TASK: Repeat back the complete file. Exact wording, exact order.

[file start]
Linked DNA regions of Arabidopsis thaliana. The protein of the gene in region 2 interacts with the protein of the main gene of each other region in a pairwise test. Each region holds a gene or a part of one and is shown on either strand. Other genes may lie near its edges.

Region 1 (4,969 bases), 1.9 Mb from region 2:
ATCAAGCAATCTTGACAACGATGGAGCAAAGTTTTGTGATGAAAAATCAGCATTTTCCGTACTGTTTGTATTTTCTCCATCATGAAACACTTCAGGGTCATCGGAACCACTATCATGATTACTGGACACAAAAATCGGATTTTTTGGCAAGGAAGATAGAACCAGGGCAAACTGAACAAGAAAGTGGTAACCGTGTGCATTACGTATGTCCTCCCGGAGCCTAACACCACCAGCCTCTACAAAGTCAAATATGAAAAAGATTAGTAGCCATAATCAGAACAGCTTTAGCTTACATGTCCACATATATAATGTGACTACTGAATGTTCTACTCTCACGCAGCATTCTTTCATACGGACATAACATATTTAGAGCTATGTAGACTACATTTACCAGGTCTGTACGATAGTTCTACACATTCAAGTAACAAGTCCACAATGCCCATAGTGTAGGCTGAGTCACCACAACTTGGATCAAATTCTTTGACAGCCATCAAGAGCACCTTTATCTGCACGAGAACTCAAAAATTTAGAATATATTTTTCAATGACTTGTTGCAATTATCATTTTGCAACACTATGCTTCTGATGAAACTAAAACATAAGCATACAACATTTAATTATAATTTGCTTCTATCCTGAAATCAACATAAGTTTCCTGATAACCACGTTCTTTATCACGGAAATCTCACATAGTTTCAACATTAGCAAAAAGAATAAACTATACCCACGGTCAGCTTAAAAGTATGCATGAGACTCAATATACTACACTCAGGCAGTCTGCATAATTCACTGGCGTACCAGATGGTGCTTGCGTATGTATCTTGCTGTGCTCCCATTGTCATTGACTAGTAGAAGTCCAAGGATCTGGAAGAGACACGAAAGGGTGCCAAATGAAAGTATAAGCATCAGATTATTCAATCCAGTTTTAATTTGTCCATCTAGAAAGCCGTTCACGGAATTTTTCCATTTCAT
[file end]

Linked DNA regions of Arabidopsis thaliana. The protein of the gene in region 2 interacts with the protein of the main gene of each other region in a pairwise test. Each region holds a gene or a part of one and is shown on either strand. Other genes may lie near its edges.

Region 1 (4,969 bases), 1.9 Mb from region 2:
ATCAAGCAATCTTGACAACGATGGAGCAAAGTTTTGTGATGAAAAATCAGCATTTTCCGTACTGTTTGTATTTTCTCCATCATGAAACACTTCAGGGTCATCGGAACCACTATCATGATTACTGGACACAAAAATCGGATTTTTTGGCAAGGAAGATAGAACCAGGGCAAACTGAACAAGAAAGTGGTAACCGTGTGCATTACGTATGTCCTCCCGGAGCCTAACACCACCAGCCTCTACAAAGTCAAATATGAAAAAGATTAGTAGCCATAATCAGAACAGCTTTAGCTTACATGTCCACATATATAATGTGACTACTGAATGTTCTACTCTCACGCAGCATTCTTTCATACGGACATAACATATTTAGAGCTATGTAGACTACATTTACCAGGTCTGTACGATAGTTCTACACATTCAAGTAACAAGTCCACAATGCCCATAGTGTAGGCTGAGTCACCACAACTTGGATCAAATTCTTTGACAGCCATCAAGAGCACCTTTATCTGCACGAGAACTCAAAAATTTAGAATATATTTTTCAATGACTTGTTGCAATTATCATTTTGCAACACTATGCTTCTGATGAAACTAAAACATAAGCATACAACATTTAATTATAATTTGCTTCTATCCTGAAATCAACATAAGTTTCCTGATAACCACGTTCTTTATCACGGAAATCTCACATAGTTTCAACATTAGCAAAAAGAATAAACTATACCCACGGTCAGCTTAAAAGTATGCATGAGACTCAATATACTACACTCAGGCAGTCTGCATAATTCACTGGCGTACCAGATGGTGCTTGCGTATGTATCTTGCTGTGCTCCCATTGTCATTGACTAGTAGAAGTCCAAGGATCTGGAAGAGACACGAAAGGGTGCCAAATGAAAGTATAAGCATCAGATTATTCAATCCAGTTTTAATTTGTCCATCTAGAAAGCCGTTCACGGAATTTTTCCATTTCAT